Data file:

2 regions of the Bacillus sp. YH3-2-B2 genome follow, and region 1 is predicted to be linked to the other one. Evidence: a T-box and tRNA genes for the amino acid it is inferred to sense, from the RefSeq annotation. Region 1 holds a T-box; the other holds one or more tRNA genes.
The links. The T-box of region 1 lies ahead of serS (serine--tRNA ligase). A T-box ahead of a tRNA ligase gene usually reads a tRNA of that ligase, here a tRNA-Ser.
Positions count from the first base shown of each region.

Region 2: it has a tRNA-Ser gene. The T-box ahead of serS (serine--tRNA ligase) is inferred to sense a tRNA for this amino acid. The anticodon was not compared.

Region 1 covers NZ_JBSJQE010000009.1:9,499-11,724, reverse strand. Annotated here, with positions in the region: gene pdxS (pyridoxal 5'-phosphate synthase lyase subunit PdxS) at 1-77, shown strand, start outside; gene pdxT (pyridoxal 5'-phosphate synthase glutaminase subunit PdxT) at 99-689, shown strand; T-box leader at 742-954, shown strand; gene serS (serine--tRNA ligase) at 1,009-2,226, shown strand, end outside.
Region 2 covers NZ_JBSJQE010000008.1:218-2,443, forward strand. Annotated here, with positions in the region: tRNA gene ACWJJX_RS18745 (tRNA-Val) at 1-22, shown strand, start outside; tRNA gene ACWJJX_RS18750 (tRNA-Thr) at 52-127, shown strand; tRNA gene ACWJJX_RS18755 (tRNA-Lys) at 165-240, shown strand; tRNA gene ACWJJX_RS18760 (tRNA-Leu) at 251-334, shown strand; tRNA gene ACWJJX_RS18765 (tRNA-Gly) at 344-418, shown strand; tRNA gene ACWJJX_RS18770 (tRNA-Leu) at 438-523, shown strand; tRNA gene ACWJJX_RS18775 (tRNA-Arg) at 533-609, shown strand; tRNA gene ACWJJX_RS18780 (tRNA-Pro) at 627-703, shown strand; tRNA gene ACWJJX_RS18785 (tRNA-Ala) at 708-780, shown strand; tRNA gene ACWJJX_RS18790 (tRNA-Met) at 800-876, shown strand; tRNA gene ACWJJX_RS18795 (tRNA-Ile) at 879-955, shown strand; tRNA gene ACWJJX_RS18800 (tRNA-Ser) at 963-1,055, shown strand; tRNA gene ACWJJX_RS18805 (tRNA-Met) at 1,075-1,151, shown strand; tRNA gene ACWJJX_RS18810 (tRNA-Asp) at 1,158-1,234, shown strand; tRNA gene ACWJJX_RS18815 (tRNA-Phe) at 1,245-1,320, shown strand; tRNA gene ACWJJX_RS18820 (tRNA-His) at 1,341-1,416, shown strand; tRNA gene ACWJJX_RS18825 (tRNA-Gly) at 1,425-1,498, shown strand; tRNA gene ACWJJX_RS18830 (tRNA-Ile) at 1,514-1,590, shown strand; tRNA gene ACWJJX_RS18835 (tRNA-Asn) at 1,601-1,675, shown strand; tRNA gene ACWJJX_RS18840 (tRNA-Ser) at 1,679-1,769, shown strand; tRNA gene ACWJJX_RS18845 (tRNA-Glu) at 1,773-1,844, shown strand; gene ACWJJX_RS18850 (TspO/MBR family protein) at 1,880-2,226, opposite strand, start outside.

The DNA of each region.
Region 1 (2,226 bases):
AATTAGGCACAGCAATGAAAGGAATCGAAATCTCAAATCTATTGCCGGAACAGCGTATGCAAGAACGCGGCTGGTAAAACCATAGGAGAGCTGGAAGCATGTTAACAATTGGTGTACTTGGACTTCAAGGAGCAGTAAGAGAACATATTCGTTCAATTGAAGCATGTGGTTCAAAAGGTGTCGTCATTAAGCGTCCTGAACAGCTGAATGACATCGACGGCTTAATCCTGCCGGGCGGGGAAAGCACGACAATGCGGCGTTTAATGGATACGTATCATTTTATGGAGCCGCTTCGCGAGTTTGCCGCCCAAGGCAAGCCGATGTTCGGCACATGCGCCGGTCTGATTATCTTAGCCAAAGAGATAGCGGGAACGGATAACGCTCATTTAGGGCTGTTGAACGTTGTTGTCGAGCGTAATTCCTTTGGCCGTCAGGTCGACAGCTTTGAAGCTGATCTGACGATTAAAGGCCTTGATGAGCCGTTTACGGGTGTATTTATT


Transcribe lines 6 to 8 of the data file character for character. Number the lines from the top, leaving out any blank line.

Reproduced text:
Region 2 covers NZ_JBSJQE010000008.1:218-2,443, forward strand. Annotated here, with positions in the region: tRNA gene ACWJJX_RS18745 (tRNA-Val) at 1-22, shown strand, start outside; tRNA gene ACWJJX_RS18750 (tRNA-Thr) at 52-127, shown strand; tRNA gene ACWJJX_RS18755 (tRNA-Lys) at 165-240, shown strand; tRNA gene ACWJJX_RS18760 (tRNA-Leu) at 251-334, shown strand; tRNA gene ACWJJX_RS18765 (tRNA-Gly) at 344-418, shown strand; tRNA gene ACWJJX_RS18770 (tRNA-Leu) at 438-523, shown strand; tRNA gene ACWJJX_RS18775 (tRNA-Arg) at 533-609, shown strand; tRNA gene ACWJJX_RS18780 (tRNA-Pro) at 627-703, shown strand; tRNA gene ACWJJX_RS18785 (tRNA-Ala) at 708-780, shown strand; tRNA gene ACWJJX_RS18790 (tRNA-Met) at 800-876, shown strand; tRNA gene ACWJJX_RS18795 (tRNA-Ile) at 879-955, shown strand; tRNA gene ACWJJX_RS18800 (tRNA-Ser) at 963-1,055, shown strand; tRNA gene ACWJJX_RS18805 (tRNA-Met) at 1,075-1,151, shown strand; tRNA gene ACWJJX_RS18810 (tRNA-Asp) at 1,158-1,234, shown strand; tRNA gene ACWJJX_RS18815 (tRNA-Phe) at 1,245-1,320, shown strand; tRNA gene ACWJJX_RS18820 (tRNA-His) at 1,341-1,416, shown strand; tRNA gene ACWJJX_RS18825 (tRNA-Gly) at 1,425-1,498, shown strand; tRNA gene ACWJJX_RS18830 (tRNA-Ile) at 1,514-1,590, shown strand; tRNA gene ACWJJX_RS18835 (tRNA-Asn) at 1,601-1,675, shown strand; tRNA gene ACWJJX_RS18840 (tRNA-Ser) at 1,679-1,769, shown strand; tRNA gene ACWJJX_RS18845 (tRNA-Glu) at 1,773-1,844, shown strand; gene ACWJJX_RS18850 (TspO/MBR family protein) at 1,880-2,226, opposite strand, start outside.

The DNA of each region.
Region 1 (2,226 bases):